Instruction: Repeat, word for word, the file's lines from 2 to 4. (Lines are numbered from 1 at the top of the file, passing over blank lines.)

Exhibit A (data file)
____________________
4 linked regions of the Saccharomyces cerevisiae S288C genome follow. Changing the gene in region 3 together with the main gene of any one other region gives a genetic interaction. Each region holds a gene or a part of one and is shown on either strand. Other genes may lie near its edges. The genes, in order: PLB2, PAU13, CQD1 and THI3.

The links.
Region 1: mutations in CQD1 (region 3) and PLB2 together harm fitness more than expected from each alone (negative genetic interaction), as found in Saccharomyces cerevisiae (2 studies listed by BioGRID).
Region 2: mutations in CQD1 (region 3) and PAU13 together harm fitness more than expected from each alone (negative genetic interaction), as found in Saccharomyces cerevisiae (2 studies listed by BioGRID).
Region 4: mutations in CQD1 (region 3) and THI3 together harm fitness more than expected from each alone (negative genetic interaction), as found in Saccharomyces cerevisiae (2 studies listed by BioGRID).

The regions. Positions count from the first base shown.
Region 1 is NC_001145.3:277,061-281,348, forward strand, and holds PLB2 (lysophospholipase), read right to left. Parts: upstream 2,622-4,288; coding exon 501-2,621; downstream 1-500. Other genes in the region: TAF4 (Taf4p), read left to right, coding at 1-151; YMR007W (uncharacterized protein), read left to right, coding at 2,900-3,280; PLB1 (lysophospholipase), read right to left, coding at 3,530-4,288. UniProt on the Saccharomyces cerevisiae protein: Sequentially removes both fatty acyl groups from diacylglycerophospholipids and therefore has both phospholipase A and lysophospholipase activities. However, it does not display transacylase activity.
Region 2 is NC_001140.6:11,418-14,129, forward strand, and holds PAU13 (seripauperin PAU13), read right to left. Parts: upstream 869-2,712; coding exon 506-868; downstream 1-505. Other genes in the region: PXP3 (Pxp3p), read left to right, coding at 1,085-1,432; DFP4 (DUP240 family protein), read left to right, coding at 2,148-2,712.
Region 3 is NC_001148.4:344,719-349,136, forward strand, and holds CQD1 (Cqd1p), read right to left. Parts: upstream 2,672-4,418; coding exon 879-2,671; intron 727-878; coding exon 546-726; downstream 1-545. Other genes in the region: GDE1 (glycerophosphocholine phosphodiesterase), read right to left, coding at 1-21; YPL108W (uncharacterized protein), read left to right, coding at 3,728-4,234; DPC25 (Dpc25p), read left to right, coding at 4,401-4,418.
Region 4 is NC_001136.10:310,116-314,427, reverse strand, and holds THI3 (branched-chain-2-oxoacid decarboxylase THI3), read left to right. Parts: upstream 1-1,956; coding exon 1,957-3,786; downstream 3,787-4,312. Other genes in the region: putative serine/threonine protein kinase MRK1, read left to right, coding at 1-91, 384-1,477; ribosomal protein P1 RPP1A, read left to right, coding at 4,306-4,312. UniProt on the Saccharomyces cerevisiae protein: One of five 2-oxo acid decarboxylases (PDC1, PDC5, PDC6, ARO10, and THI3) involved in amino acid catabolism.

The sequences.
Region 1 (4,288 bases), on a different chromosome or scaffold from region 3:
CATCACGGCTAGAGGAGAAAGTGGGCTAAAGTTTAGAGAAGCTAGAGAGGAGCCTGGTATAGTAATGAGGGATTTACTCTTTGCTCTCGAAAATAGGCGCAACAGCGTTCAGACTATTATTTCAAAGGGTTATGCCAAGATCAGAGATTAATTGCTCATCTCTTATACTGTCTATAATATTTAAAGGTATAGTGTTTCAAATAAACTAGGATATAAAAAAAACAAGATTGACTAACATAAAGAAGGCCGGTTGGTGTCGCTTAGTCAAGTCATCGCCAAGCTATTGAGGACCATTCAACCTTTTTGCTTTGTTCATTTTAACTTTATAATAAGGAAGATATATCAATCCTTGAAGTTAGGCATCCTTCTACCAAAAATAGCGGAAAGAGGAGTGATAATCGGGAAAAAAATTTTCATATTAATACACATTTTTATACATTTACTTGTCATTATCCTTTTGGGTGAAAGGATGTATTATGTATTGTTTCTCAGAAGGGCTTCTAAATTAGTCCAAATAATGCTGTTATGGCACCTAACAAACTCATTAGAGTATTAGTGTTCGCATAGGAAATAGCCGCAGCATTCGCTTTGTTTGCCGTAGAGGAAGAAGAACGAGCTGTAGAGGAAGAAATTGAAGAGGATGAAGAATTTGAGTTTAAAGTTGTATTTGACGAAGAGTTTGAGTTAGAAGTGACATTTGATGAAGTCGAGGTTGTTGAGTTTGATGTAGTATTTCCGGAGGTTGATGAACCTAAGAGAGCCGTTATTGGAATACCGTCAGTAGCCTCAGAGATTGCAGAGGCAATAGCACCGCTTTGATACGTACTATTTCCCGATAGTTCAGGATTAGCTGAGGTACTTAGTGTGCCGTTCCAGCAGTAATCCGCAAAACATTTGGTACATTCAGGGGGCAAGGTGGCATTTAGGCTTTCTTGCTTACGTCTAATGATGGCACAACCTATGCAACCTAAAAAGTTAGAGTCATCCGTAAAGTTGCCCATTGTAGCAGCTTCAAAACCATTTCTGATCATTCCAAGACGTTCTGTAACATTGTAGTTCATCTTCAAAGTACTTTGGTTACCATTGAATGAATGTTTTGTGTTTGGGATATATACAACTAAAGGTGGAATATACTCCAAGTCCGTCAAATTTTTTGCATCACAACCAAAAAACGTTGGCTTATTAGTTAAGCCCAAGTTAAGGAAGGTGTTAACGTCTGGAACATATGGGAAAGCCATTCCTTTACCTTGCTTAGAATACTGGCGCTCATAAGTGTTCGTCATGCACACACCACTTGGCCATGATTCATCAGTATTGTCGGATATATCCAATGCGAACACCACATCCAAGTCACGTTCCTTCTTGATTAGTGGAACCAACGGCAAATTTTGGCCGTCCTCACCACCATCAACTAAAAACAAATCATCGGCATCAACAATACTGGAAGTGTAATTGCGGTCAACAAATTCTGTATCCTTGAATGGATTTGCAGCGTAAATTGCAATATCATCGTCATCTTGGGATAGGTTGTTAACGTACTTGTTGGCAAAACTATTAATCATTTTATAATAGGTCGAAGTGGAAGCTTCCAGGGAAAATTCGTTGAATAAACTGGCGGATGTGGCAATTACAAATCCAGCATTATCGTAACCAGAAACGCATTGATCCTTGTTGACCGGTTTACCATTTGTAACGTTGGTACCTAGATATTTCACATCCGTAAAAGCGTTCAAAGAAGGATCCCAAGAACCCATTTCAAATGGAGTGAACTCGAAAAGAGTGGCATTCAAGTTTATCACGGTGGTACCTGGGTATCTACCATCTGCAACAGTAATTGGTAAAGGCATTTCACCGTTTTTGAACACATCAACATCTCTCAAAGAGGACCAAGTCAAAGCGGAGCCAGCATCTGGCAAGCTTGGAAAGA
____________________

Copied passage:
The links.
Region 1: mutations in CQD1 (region 3) and PLB2 together harm fitness more than expected from each alone (negative genetic interaction), as found in Saccharomyces cerevisiae (2 studies listed by BioGRID).
Region 2: mutations in CQD1 (region 3) and PAU13 together harm fitness more than expected from each alone (negative genetic interaction), as found in Saccharomyces cerevisiae (2 studies listed by BioGRID).